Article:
Treasurer Josh Frydenberg has come under fire after approving a $1.5 billion takeover of Tasmanian-based Bellamy’s Australia by Chinese dairy giant, the Mengniu Dairy Company.
Independent Tasmanian senator Jacqui Lambie said she was concerned the sale of Bellamy’s, Australia’s fourth-largest baby formula producer, would lead to less infant formula available for families in Australia.
“I think I’m like millions of Australians out there who are very concerned about the communist Chinese takeover,” Senator Lambie told the Nine newspapers.
“That’s what the country’s doing – whether it’s our national security or our national food security.”
Former Nationals leader Barnaby Joyce also weighed in, telling The Australian he was “disappointed to see yet another piece of Australia sold to the Chinese”.
“I hope they do comply with the conditions”, he said.
Conditions of the sale include the infant formula maker remaining headquartered in Australia for a decade, and run by a majority Australian board.
“With a lot of other conditions there seems to be slippage. If you put conditions they’ve got to be met,” Mr Joyce said.
Mr Frydenberg backed the the Foreign Investment Review Board’s view that the acquisition was not contrary to Australia’s national interest.
The Treasurer has also required the Chinese buyer to invest at least $12 million in infant milk formula processing facilities in Victoria.
“The conditional approval demonstrates our foreign investment rules can facilitate such an acquisition while giving assurance to the community that decisions are being made in a way which ensures that Australia’s national interest is protected,” Mr Frydenberg said on Friday.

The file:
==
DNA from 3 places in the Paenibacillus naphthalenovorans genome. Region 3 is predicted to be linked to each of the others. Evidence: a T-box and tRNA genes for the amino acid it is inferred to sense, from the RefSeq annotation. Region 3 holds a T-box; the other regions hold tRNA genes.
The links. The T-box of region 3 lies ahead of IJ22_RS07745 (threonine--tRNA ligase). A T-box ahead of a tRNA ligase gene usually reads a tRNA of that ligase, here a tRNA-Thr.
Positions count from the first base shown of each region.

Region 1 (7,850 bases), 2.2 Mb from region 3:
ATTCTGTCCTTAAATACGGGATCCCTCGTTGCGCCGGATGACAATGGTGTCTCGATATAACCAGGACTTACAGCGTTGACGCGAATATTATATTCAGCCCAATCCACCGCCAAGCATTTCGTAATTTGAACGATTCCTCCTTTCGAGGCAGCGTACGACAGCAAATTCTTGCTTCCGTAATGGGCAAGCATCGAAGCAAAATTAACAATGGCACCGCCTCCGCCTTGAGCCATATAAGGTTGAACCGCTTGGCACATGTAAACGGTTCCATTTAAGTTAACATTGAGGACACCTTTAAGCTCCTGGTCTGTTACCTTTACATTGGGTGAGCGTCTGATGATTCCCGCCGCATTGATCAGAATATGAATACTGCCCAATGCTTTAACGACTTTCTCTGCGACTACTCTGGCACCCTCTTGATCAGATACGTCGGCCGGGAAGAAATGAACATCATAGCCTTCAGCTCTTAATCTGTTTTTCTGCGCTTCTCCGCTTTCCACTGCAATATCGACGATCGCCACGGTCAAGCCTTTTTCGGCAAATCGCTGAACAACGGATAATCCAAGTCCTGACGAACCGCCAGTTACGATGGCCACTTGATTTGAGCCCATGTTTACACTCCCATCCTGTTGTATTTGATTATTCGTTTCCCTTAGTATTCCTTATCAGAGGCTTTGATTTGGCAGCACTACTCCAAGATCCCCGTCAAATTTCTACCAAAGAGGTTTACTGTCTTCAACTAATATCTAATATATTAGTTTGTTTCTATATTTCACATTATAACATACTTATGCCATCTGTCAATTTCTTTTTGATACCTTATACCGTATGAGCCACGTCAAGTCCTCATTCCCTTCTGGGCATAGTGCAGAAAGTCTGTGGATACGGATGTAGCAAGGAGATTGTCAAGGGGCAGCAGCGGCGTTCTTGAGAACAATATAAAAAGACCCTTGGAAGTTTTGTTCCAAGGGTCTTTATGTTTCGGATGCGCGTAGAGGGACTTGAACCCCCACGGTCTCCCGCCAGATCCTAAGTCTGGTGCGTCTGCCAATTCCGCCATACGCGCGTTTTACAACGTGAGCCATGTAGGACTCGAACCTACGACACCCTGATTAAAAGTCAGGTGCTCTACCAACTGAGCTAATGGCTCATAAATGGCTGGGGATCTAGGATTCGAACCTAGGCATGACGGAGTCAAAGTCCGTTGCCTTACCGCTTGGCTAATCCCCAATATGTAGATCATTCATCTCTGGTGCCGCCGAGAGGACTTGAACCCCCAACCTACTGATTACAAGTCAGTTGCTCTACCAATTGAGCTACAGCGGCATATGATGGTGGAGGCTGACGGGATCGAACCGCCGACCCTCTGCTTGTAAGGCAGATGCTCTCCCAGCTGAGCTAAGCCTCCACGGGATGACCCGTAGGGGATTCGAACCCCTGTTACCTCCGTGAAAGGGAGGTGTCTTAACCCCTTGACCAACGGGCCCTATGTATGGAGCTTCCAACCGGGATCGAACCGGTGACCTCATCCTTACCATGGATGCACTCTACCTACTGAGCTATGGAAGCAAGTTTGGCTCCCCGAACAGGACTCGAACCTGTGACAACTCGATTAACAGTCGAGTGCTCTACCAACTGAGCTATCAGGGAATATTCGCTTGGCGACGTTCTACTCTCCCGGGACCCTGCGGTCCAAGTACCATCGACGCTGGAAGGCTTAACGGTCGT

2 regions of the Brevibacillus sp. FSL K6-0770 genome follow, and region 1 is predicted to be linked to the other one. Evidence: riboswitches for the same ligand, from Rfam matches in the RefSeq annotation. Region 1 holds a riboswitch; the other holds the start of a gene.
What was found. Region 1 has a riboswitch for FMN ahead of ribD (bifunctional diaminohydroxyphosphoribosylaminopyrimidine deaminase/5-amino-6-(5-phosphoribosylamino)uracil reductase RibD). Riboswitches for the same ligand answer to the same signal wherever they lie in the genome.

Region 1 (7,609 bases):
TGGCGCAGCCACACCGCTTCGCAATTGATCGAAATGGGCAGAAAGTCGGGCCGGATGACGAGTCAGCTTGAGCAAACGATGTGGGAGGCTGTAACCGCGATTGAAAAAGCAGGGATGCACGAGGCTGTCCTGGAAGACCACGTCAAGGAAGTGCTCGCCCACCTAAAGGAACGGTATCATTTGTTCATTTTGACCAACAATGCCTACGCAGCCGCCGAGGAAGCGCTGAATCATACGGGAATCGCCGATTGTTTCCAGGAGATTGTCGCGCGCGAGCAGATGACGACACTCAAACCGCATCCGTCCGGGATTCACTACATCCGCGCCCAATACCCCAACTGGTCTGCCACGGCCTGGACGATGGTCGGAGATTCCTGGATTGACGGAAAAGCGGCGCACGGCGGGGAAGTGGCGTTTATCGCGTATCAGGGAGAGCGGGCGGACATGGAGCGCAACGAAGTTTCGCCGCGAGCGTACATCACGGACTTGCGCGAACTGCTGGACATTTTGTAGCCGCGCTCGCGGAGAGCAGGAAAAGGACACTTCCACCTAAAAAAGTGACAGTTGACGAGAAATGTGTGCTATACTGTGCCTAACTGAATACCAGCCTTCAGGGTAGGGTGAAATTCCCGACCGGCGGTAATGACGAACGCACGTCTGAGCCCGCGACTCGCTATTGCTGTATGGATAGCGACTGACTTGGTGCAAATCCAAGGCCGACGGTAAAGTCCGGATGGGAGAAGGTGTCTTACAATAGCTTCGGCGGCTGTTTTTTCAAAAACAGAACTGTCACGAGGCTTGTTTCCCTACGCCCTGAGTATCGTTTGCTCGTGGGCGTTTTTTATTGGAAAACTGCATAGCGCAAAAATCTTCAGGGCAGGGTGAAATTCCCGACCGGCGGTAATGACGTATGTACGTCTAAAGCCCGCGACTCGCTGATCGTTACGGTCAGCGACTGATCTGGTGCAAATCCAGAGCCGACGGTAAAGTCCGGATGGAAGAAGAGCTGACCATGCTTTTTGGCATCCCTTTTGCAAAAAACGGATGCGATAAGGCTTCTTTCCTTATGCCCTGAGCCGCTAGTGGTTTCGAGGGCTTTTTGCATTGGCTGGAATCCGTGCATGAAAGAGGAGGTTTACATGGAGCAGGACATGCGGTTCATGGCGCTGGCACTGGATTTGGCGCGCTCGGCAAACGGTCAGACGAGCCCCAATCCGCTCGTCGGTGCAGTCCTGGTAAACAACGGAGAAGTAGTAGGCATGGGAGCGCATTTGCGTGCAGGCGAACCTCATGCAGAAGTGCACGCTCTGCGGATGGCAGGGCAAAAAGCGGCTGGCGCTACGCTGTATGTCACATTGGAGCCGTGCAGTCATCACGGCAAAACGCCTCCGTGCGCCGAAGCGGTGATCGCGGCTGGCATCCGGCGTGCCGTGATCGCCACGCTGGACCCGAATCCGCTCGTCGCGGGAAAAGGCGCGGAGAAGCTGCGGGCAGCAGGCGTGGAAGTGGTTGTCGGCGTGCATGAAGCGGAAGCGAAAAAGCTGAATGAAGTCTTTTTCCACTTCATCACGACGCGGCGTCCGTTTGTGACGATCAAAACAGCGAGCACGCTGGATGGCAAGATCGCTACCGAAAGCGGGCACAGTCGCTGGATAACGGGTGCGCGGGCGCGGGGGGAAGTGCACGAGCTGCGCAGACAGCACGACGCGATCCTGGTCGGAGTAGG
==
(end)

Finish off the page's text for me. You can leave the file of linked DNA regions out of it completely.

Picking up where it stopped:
Independent MP Andrew Wilkie issued a statement, also urging the federal government to ensure the deal came with an “ironclad guarantee that Australian jobs will be maintained”.
The FIRB must be sure that the Bellamy’s approval is accompanied by an ironclad guarantee that Australian jobs will be maintained, and that the continued supply of baby formula to Australian markets is not interrupted #politas #auspolhttps://t.co/vYmRiF5wg3
— Andrew Wilkie MP (@WilkieMP) November 15, 2019
Shares in Bellamy’s, which is No.4 by market share in the Australian infant formula market, surged by more than 50 per cent on one day in September when the Mengniu Dairy Company’s $13.25 cash-per-share bid was announced.
The board of the Tasmanian company unanimously recommended shareholders vote in favour of the proposal, but denied it had anything to do with fast-tracking Chinese regulation to allow expansion in the country.
After a lengthy wait, Bellamy’s is still waiting on backing from China’s State Administration for Market Regulations to sell organic formula in stores.
Bellamy’s shares jumped as much as 2.1 per cent to $13.22 in the minutes after Friday’s open, their highest value since July 2018.